There are important considerations for older adults in deciding whether to start treatment for high blood pressure if it is above 130/80, including other health conditions and overall fitness. Your doctor may work with you to find a blood pressure target that is best for your well-being and may suggest exercise, changes in your diet, and medications.

What Time Of Day Should I Check My Blood Pressure

Many experts suggest recording blood pressures that are taken over an extended time before diagnosing high blood pressure.

You should also know that your blood pressure will be different throughout the day. It tends to be highest in the morning and lower at night.

Your provider may want you to take your use a blood pressure monitor multiple days a dayusually once in the morning and once in the afternoon or evening. Try to avoid taking it early in the morning right when you wake up or right after dinner.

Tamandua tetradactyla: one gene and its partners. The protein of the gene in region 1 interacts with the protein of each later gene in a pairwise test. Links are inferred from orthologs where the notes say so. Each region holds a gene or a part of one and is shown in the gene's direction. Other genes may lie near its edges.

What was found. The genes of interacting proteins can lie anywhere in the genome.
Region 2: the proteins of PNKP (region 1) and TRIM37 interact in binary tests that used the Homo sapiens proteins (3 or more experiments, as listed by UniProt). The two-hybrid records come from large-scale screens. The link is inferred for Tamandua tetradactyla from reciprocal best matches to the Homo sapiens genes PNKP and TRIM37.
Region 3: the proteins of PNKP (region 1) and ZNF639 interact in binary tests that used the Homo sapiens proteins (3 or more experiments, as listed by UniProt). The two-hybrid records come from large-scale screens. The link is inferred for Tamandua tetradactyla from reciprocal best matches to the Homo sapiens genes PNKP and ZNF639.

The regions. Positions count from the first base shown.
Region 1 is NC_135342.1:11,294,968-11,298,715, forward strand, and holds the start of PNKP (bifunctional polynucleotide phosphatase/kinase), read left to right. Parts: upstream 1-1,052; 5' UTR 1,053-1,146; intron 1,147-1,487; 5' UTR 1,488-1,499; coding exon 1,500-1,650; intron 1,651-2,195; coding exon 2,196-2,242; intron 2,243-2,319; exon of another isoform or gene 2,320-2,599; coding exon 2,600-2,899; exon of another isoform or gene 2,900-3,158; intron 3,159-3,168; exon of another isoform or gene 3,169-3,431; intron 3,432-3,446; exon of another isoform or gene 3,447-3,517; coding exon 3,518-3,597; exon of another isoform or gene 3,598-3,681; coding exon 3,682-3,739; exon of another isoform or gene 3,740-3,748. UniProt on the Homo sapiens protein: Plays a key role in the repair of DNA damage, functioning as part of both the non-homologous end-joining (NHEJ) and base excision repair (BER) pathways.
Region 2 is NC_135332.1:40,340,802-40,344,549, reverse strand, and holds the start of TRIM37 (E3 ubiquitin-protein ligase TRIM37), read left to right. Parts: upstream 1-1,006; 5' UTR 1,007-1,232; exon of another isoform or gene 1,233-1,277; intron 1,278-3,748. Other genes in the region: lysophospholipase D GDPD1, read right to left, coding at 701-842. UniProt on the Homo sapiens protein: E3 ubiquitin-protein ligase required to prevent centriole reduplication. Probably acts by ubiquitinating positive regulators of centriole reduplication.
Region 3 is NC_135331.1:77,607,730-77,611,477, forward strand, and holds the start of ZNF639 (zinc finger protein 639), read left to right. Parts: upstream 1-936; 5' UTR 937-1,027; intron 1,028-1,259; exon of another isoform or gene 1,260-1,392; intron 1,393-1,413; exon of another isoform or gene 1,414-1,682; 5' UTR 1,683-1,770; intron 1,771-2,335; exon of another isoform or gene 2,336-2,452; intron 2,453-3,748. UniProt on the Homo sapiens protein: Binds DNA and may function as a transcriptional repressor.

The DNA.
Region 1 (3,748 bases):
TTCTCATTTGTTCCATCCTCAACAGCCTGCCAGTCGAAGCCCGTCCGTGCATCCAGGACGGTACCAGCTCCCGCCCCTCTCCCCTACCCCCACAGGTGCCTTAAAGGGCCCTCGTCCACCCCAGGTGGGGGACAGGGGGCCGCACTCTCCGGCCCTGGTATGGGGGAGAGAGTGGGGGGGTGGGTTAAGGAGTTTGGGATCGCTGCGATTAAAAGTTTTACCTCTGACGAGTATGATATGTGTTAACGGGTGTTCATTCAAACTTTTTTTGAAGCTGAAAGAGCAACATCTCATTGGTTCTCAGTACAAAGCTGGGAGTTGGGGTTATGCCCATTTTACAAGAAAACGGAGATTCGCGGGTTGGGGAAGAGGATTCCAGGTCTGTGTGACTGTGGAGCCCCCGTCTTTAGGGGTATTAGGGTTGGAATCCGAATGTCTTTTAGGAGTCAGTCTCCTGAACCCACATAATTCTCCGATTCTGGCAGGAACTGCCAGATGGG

Instead, try to take your morning reading before your breakfast and your evening reading when you’re getting ready for bed .

Once you decide what time you’ll check your blood pressure, it’s important that you’re consistent. You’ll get the most accurate results and comparisons if you take your blood pressure at about the same time every day.

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Systemic Arterial Pressure Regulation

  • Fine-tuned regulation of the systemic arterial pressure is an important physiological priority. Hypotension can result in light-headedness or syncope whereas chronic hypertension can cause severe vascular disease over time. Regulation of the systemic arterial pressure appears to occur on two different time-scales which are coordinated by different physiological systems. Minute-to-minute, short-term control appears to be coordinated by the autonomic nervous system whereas the kidneys appear to be responsible for day-to-day, long-term blood pressure control.
Basic Regulation

Isolated Systolic Hypertension During Pregnancy


High blood pressure, including isolated systolic hypertension poses various risks during pregnancy including:

  • Placental abruption
  • Diabetes
  • Heart valve problems

I wrote a whole blog post about Isolated Systolic Hypertension which dives into the topics in more detail. You can read it by clicking here, Isolated Systolic Hypertension.